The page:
Workers Compensation Answers

A Few Things You Need to Know About Workers Compensation

What am I entitled to?

You’re entitled to be treated by a doctor of your choice and your employer is supposed to pay for it. You’re also entitled to indemnity benefits – basically lost wages – until you’re able to start working again. If you can go back to work but can’t make what you used to you’re supposed to get part of the difference between what you were making and what you can make. In some situations you can also receive vocational rehabilitation – where a specialist tries to help you get the job training you need to go back to work and also helps you find jobs if you can’t go back to what you were doing. You should also be reimbursed for out of pocket expenses for medical treatment and mileage for going to and from appointments.

What is Workers Compensation?

Workers compensation provides benefits for an employee who has suffered an injury or illness resulting from job-related duties. The benefits include medical and rehabilitation costs and lost wages for employees injured on the job. The tradeoff is you can’t sue your employer for pain and suffering. The idea is that your employer has to have workers’ compensation insurance so if you are hurt at work you can start receiving benefits right away. But it doesn’t always happen like that.

What are indemnity benefits? How are they calculated?

Indemnity benefits are basically wages you’ve lost because you can’t work. However, you don’t get your full pay. Instead you get 2/3 of what you made in the four weeks before you were hurt, up to $630 per week as of September 1, 2014. Your first check is due 14 days after your injury if you can’t return to work. Your first check will only be for one weeks’ benefits even though two have passed. If you’re still out after two weeks you’ll get a check for the week that was missed and should continue getting checks until you’re cleared to go back to work.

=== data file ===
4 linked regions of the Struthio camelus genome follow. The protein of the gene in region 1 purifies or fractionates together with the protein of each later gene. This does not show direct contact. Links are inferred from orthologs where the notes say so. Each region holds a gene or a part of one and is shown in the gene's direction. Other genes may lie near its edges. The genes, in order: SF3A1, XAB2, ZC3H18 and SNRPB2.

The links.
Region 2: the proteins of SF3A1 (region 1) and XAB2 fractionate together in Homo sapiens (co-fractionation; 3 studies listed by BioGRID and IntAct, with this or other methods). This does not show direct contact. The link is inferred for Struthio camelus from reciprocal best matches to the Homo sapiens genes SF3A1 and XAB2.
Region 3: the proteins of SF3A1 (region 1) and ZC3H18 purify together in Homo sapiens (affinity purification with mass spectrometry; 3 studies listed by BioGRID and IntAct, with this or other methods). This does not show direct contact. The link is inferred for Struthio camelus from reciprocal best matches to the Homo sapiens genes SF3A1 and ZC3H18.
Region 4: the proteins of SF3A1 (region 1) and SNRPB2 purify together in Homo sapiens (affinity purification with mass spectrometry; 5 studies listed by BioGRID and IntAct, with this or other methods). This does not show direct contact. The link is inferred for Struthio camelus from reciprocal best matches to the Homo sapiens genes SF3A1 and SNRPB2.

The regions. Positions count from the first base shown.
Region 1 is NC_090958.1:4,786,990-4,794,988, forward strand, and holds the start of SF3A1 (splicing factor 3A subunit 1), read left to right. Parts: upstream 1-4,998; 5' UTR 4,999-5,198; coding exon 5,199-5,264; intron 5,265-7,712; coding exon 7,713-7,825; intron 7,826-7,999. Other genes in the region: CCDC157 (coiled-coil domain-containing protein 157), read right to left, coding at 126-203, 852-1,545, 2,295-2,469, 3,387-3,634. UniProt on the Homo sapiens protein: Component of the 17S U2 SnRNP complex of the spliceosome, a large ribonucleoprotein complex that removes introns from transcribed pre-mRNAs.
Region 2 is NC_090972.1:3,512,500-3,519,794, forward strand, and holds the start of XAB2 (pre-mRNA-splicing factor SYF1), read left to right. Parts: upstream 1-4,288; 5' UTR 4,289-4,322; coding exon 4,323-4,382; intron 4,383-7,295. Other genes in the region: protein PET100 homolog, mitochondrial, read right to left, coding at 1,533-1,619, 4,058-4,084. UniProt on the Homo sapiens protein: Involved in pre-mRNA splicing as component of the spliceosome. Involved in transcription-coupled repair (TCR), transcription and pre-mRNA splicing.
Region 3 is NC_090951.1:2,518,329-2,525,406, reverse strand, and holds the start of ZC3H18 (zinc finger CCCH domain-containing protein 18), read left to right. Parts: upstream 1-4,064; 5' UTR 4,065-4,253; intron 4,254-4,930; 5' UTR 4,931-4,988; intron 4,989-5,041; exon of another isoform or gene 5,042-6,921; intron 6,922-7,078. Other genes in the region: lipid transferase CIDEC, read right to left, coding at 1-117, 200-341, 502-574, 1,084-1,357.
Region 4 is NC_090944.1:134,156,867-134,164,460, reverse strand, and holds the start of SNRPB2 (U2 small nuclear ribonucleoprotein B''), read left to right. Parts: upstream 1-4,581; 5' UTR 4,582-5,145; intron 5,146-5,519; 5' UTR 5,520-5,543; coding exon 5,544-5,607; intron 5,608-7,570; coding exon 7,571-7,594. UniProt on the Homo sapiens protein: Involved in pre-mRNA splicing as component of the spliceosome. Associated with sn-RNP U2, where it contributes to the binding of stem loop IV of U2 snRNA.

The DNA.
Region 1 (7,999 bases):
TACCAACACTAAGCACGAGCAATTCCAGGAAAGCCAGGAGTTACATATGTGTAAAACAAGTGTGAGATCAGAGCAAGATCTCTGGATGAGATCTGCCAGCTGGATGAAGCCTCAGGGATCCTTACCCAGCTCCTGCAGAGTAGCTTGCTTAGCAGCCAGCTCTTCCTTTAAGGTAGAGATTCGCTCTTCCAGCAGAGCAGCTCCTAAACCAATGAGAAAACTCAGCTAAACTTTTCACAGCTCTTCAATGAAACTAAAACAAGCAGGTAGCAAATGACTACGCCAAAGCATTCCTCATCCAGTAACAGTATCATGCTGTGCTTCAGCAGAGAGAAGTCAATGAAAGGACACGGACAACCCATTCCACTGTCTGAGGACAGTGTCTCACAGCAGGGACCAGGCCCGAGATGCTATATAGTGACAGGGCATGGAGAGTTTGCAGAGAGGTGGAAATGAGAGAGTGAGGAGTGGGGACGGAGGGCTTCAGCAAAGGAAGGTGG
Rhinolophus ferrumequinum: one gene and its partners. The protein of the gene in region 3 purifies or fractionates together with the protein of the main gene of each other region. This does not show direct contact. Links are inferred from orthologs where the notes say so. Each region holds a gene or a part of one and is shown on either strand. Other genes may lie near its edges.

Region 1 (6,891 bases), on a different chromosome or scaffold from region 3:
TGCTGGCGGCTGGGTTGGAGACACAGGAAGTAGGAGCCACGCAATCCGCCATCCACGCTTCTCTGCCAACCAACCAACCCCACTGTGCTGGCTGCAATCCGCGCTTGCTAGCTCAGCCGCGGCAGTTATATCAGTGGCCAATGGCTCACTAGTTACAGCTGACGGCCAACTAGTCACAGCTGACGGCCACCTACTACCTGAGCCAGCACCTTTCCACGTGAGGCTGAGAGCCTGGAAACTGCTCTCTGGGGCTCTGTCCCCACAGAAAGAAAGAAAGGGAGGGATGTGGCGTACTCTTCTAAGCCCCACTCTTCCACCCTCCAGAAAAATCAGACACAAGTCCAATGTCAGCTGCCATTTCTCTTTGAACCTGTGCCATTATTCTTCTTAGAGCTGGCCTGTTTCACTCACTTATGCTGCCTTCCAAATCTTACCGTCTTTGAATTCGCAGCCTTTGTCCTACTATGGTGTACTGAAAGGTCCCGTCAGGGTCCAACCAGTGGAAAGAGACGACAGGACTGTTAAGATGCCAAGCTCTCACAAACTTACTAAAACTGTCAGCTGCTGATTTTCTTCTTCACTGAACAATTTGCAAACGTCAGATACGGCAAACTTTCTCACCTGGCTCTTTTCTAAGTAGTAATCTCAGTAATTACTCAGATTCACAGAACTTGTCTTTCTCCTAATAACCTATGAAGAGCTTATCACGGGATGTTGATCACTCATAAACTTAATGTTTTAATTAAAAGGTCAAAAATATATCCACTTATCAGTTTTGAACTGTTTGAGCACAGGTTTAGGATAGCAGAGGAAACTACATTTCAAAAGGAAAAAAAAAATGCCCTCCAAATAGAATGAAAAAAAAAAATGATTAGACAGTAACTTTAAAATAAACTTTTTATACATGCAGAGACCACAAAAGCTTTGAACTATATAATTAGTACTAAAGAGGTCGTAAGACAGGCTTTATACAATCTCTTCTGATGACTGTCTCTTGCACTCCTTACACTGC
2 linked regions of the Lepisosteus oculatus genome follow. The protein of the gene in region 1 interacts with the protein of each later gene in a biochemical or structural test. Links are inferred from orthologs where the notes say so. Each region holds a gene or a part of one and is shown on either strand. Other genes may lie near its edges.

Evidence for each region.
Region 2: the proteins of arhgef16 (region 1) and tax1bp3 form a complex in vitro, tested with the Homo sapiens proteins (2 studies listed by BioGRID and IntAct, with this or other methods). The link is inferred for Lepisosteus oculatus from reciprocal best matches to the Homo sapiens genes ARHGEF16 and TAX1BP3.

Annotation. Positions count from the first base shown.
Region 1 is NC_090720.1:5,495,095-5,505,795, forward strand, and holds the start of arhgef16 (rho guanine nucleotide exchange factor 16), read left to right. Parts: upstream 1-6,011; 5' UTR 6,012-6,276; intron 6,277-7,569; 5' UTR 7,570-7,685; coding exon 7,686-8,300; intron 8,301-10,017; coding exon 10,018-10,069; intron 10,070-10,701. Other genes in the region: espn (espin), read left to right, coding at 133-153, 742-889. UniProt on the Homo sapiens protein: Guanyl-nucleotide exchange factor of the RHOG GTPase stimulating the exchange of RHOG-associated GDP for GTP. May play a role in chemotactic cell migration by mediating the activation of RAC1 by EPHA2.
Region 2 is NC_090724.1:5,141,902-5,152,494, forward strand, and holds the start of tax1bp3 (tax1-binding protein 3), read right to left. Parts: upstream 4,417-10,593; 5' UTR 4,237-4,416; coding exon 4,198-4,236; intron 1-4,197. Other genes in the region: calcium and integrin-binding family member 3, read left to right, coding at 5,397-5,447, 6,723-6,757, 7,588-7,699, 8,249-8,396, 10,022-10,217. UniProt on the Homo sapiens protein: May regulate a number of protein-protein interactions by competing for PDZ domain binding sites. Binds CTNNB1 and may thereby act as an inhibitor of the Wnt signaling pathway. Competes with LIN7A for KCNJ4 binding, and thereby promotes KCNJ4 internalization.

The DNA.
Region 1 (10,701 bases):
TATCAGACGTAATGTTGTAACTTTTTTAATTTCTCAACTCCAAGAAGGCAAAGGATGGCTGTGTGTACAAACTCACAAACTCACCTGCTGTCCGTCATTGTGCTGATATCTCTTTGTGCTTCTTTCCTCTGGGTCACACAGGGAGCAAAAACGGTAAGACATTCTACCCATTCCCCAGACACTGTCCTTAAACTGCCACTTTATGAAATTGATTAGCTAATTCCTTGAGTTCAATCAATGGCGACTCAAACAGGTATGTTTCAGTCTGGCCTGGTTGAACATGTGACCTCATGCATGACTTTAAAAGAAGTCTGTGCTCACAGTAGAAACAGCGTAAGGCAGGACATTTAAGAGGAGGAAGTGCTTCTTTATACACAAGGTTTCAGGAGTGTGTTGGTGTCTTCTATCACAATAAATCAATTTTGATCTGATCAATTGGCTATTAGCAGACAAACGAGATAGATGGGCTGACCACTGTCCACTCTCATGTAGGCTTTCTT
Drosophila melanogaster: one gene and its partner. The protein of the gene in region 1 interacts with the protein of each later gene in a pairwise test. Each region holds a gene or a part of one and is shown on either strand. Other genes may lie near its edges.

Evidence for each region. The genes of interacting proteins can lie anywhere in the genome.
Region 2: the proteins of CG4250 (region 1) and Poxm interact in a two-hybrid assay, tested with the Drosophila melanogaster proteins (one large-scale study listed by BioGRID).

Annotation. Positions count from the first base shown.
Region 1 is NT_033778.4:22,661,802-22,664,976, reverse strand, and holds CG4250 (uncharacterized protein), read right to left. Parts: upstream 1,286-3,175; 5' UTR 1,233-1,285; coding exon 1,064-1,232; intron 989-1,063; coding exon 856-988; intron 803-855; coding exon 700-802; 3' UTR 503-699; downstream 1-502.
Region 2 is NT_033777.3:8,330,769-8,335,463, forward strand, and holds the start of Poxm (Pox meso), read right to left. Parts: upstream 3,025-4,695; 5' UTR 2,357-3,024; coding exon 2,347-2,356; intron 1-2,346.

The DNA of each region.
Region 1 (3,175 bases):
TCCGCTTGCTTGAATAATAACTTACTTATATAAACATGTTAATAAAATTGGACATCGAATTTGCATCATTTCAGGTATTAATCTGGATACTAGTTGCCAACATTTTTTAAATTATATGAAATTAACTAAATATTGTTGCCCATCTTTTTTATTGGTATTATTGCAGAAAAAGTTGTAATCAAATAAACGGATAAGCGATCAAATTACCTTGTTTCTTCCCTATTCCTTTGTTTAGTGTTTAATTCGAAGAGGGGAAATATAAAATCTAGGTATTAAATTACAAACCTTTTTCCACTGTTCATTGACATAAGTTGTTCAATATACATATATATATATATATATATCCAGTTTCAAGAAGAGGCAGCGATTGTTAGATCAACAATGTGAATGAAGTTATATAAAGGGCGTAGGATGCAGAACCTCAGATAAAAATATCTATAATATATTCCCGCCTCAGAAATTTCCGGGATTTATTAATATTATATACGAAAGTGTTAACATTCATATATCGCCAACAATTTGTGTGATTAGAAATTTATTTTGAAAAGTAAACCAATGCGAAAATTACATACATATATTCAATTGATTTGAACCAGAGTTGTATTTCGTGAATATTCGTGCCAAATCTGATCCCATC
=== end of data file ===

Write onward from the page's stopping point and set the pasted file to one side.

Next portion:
How do I make a claim?

Workers compensation claims are handled by the Office of Workers Compensation (the “OWC”). The first thing you need to do if you are hurt at work is report the accident to your supervisor. Your employer is required to fill out an accident form and decide whether the accident actually happened, and if so whether your injury is related to your job. They’ll send you to a company doctor to see if you were actually hurt on the job, but you have the right to go see a doctor you chose and they have to pay. If it turns out your employer doesn’t deny the workers compensation claim you should be assigned a claims adjuster and should start receiving indemnity benefits and medical care. If you don’t, or they give them to you late, we can pursue penalties and attorney fees on your behalf. If they deny the claim we can file a Disputed Claim for Compensation with the Office of Workers Compensation which will start a process that is very similar to a lawsuit. Your employer will have an attorney to try to beat your claim. You should too.

Sending us information about your potential case does not mean we will automatically represent you – you are telling us about your situation in order for us to evaluate whether we believe you have a case which we may choose to handle on your behalf. We will review your circumstances and let you know as soon as possible whether we can discuss your potential case with you further. The information you give us is confidential and can’t be shared with anyone outside of our office.